Although aimed primarily at educators, this book also has enormous value for social service professionals and scholars. With the current emphasis on building communities and linking social agencies with schools, understanding school reform is vital...The spate of recent books and articles on school reform has contributed a confusing array of approaches and arguments. Through its historical analysis, this book helps to disentangle some of this confusion and offers critical lessons of history...[This] is a small book with large thoughts. For social service professionals and scholars, it is a quick but profound study in public school reform. It suggests they will be most successful if their projects help teachers solve concrete problems in teaching students...For educators, citizens, and policy makers who toil every day to push the rock of Sisyphus up the hill of change, this little tome offers some real treasures in historical perspective, argument, and realistic expectations. (Penny Bender Sebring Social Service Review)

Tinkering Toward Utopia [is a] brief and masterful overview of one hundred years of school reform in the United States. No one has done it better! Tyack and Cuban fully deserve their 1995 Harvard University Press annual award for an outstanding publication about education and society, and their thoughtful perspectives on a century of reform efforts to improve U.S. schools would almost certainly have delighted the late Lawrence Cremin, the "dean" of educational historians in the United States...Because this book combines the wisdom of its authors with a thoughtful review of the prior research of many others, its thirty pages of endnotes are particularly valuable: they constitute a gold mine for future doctoral students in education. The authors make these endnotes easy to use by printing the page numbers of the corresponding text at the top of each endnote page. Another notable strength of the book is its conciseness. Readers of Tinkering Toward Utopia regularly benefit from succinct statements that summarize the authors' views on complex issues. Any good book does this, but my reading of the prose in this brief volume makes me see the expressive powers of its writers as unusually vivid and precise. In the realm of writing about education, this aspect of the book is a rare occurrence, as education, in my experience, runs close to sociology in its capacity to generate turgid prose. (Harold Howe II Harvard Educational Review)

David Tyack and Larry Cuban have written the most important interpretation of the history of public school reform in many years. Beautifully written, succinctly presented, and brimming with wise observations and keen insights, Tinkering Toward Utopia is one of those rare volumes that historians, educators, and interested laypeople can all profitably read to learn about the origins, complexities, and fate of various school reforms over the past century. The volume is slender in size but gigantic in its intellectual scope. And it is certain to stimulate debate. The topic-public school reform, in its various guises--is amorphous, without agreed-upon boundaries in the world of scholarship or in the public arena...By tackling such an important yet ill-defined subject, [it] is certain to arouse high praise and, one would hope, some controversy, given the nature of the subject. Many of the ideas in the book draw on the authors; previous research, which has been widely cited and very influential among historians of education... Tinkering Toward Utopia demonstrates the value of history in understanding that most familiar of American institutions, the public school. Readers will have difficulty finding another book on the history of school reform that is so thoughtful, beautifully written, and timely. It is without peer. (William J. Reese American Journal of Education)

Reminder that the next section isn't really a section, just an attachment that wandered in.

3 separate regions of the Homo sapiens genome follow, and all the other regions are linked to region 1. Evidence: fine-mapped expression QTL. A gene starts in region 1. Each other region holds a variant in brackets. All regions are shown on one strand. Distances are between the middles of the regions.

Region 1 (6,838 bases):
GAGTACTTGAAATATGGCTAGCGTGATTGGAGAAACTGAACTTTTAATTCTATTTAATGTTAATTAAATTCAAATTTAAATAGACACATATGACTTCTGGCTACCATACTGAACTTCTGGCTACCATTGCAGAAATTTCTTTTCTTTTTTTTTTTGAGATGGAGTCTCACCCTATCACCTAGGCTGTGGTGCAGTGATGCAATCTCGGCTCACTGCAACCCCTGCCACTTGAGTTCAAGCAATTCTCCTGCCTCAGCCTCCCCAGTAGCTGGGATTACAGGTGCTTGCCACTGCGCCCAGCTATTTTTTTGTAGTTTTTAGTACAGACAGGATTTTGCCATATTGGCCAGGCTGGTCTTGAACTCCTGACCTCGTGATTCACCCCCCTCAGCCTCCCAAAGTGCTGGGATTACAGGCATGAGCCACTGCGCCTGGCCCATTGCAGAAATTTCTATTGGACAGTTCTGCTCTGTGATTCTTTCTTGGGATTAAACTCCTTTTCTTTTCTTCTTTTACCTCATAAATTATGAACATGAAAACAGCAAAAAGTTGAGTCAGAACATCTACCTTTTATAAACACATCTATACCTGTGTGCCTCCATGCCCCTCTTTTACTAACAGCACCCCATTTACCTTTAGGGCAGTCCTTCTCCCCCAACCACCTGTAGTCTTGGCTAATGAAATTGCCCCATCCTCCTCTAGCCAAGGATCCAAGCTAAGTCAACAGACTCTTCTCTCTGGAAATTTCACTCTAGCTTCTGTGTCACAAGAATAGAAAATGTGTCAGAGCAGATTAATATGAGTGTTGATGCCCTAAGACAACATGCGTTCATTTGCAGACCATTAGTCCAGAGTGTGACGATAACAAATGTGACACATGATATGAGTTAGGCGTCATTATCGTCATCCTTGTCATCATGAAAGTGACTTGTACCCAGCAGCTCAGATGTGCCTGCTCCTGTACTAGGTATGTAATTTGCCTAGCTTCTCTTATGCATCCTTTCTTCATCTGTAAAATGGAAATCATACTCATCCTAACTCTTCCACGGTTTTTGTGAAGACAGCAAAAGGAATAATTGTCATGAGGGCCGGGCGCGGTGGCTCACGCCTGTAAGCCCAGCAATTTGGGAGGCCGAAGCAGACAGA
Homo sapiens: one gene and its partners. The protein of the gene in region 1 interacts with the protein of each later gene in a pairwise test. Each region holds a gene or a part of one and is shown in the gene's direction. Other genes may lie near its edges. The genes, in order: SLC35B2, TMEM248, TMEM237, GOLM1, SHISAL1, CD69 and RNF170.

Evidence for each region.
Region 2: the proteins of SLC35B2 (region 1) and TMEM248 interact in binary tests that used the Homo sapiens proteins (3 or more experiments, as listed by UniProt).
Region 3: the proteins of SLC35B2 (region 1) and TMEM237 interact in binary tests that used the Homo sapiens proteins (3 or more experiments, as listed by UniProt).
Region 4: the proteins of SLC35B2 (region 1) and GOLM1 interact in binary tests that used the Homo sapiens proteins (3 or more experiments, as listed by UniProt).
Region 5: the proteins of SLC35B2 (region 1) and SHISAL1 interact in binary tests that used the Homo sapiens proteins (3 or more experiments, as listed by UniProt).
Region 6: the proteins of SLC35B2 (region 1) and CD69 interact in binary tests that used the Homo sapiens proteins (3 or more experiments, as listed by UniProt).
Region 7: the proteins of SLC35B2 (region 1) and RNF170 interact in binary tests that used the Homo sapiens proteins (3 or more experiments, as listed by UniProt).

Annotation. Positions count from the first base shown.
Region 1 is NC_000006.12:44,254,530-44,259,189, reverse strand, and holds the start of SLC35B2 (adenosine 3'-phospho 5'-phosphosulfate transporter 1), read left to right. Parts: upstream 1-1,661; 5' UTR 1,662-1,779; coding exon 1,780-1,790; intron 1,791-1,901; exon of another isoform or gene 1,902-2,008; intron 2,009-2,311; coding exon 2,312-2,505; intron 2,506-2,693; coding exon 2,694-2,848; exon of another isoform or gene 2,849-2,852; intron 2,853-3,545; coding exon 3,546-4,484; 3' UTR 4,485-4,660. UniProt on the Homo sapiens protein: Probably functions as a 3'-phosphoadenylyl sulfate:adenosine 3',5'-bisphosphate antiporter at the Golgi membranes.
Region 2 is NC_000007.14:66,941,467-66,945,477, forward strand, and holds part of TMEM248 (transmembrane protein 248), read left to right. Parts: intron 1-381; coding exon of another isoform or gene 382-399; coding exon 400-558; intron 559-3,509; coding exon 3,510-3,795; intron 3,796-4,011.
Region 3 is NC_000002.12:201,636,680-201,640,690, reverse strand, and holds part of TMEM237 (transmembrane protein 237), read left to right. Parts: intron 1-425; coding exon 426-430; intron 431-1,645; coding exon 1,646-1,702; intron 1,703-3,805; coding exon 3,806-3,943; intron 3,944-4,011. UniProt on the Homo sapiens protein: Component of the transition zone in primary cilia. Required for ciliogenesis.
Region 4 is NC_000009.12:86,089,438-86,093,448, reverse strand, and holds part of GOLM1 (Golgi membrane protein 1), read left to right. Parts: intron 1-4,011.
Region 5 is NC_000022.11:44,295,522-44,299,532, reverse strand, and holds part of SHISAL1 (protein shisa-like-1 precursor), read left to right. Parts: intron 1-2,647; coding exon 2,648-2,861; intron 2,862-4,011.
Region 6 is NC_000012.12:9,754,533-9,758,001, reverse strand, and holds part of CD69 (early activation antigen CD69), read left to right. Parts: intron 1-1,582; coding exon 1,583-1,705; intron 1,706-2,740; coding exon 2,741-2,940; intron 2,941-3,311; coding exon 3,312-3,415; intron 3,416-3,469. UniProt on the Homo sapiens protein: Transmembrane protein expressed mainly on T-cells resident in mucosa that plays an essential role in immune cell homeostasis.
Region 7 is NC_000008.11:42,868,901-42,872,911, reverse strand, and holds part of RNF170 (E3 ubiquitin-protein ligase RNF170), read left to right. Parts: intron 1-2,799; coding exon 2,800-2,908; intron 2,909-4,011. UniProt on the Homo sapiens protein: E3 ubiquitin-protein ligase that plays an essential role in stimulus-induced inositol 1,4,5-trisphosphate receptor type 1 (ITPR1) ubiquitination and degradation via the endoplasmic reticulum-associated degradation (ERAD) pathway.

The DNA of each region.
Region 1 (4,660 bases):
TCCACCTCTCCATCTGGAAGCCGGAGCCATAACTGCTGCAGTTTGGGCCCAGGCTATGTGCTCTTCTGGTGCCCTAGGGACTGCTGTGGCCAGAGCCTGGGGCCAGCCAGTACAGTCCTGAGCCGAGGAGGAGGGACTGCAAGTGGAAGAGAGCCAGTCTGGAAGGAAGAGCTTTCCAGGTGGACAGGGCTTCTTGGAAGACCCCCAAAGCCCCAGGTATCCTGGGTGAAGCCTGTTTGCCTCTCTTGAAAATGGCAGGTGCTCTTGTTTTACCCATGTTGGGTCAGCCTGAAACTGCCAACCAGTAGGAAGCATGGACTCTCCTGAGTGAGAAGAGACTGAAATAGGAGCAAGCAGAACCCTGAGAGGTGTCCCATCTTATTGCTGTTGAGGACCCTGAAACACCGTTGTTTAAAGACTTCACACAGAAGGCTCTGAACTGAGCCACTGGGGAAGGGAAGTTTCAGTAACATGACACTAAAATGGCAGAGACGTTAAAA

If I could place one book before the many people--from legislators to business and civic groups--calling for school reform, it would be Tinkering toward Utopia. It is a wise and sobering book. Tyack and Cuban raise caution about the quick fix or the "visionary" solution and remind us of the power of the hard, day-to-day human work of social change.
--Mike Rose, author of Possible Lives: The Promise of Public Education in America --This text refers to an out of print or unavailable edition of this title.

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Product Details

  • Paperback: 184 pages
  • Publisher: Harvard University Press (March 25, 1997)
  • Language: English
  • ISBN-10: 0674892836
  • ISBN-13: 978-0674892835
  • Product Dimensions: 0.5 x 6.2 x 9.2 inches
  • Shipping Weight: 8 ounces (View shipping rates and policies)
  • Average Customer Review: 3.8 out of 5 stars  See all reviews (25 customer reviews)
  • Amazon Best Sellers Rank: #63,325 in Books (See Top 100 in Books)

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Most Helpful Customer Reviews

19 of 21 people found the following review helpful By B. Lack on June 25, 2006
Format: Paperback